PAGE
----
Tuesday, February 24, 2009
In our headstrong search for a quality of life story, we happened upon the self-owned-and-operated rich "district", if you will, of Fabric Row. What is ironic about Fabric Row, on Fourth Street, between South Street and Catherine, even though it does enhance the quality of our neighborhood and provide a historical marker in Philadelphia, and for many shop owners family history, it also acts as a major supplier and convenient aid to fashion designers, tailors, and upholsterers in numerous states and regions of the East Coast.
Every shop owner and customer we interviewed mentioned the fact that people from all over the east coast have come to Fabric Row in Philadelphia to shop for the supplies that they need rather than travel to New York City or settle for their local fabric shops (if there are any still in existence). People from as far as Florida, Virginia, Vermont, West Pennsylvania, Delaware, and all of New Jersey, travel to Southern Philadelphia simply for fabric.
“We get a lot of Delaware people.” Marty Zatcoff, owner and operator of Kincus Fabrics said about his clientele. “We have a guy who comes a couple times a year from the University of Vermont to buy fabric for their shows. We get a lot of schools who drive up here from Virginia for their marching bands. [Just] regular customers who take the ride.”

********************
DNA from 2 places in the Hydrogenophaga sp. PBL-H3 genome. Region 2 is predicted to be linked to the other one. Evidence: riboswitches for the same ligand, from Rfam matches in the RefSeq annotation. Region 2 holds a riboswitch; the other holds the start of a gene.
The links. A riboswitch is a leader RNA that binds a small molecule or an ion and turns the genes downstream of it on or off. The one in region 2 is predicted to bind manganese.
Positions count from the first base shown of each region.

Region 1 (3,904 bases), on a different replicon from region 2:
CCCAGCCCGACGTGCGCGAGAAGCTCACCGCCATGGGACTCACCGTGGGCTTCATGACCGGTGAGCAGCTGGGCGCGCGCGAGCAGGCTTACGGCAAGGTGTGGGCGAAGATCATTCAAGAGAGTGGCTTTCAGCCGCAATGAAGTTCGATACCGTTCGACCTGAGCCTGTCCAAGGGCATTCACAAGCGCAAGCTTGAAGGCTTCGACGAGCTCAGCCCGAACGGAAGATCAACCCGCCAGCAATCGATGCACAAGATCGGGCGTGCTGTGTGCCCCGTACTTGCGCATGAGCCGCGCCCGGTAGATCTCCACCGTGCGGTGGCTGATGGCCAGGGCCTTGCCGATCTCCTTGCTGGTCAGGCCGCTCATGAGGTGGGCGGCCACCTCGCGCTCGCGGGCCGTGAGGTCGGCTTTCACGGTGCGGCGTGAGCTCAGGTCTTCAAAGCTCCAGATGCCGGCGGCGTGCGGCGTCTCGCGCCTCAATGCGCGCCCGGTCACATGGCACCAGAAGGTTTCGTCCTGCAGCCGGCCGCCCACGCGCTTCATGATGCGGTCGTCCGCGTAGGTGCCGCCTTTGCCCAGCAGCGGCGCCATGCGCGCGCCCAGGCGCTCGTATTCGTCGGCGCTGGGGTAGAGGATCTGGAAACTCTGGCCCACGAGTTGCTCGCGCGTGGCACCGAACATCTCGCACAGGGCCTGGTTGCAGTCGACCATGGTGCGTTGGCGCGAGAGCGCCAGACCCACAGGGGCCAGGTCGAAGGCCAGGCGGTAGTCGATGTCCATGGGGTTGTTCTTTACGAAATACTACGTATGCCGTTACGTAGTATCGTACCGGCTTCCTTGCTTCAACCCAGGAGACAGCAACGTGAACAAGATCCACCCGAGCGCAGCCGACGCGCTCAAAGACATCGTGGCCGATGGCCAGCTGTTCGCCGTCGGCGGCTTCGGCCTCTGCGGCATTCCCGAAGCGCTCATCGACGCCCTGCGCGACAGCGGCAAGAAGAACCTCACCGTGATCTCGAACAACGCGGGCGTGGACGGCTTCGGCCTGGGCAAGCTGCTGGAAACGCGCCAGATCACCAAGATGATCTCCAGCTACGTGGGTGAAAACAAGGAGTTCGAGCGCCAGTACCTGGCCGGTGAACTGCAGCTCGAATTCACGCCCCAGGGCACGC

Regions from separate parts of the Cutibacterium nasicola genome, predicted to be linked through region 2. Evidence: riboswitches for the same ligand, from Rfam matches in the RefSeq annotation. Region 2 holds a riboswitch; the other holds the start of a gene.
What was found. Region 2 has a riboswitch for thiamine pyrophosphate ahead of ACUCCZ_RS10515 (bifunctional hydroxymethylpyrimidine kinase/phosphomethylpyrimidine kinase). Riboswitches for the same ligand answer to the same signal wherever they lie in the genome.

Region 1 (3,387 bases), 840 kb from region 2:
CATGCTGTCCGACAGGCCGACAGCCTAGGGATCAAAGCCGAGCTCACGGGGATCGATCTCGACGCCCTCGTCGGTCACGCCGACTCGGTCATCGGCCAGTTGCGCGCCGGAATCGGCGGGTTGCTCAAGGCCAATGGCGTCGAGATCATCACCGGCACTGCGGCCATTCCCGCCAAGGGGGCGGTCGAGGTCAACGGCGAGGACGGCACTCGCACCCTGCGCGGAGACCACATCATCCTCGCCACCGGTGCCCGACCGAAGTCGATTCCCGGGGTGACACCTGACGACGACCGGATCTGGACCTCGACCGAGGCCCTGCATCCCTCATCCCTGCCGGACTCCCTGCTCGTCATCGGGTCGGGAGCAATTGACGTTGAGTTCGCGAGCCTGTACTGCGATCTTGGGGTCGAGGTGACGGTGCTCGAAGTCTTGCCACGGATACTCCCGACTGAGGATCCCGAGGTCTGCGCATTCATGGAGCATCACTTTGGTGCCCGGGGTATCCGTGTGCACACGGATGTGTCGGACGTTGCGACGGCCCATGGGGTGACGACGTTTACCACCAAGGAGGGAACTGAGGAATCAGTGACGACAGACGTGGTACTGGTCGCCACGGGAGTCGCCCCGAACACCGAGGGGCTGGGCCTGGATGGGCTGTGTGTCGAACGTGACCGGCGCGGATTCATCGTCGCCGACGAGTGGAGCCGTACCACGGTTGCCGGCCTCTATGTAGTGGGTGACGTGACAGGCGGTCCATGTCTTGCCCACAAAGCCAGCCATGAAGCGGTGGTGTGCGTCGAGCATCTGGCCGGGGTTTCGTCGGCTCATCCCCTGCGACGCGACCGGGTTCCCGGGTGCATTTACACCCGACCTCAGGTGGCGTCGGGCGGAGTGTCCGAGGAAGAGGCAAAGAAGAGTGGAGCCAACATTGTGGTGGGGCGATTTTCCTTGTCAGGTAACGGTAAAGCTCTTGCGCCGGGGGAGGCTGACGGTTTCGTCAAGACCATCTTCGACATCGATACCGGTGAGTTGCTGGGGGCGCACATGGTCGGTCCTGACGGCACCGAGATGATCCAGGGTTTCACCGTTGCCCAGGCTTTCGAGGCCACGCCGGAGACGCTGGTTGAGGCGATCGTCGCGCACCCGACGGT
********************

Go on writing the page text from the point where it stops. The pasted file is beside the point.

When we asked James La Grants Rogers, owner of La Grants, why he thought Philadelphia is such a hotspot for fashionistas and others in the business living outside our state lines, he said that the typicality of department and discount stores in addition to the low number of fabric suppliers in those areas are lacking what Fabric Row possess.
“They want something they don’t see in stores. A lot of times you go in the stores you see the same kind of products over and over again. It’s not how it use to be where everybody had something different.”
So it was inspiring really, even standing in the rain and cold, waiting patiently to do interviews for this project, to know that our modest urban neighborhood has such a significant impact on such a large section of our country.
Group 16: John Casey, Gabbi DiPietro and DaVonne Armstrong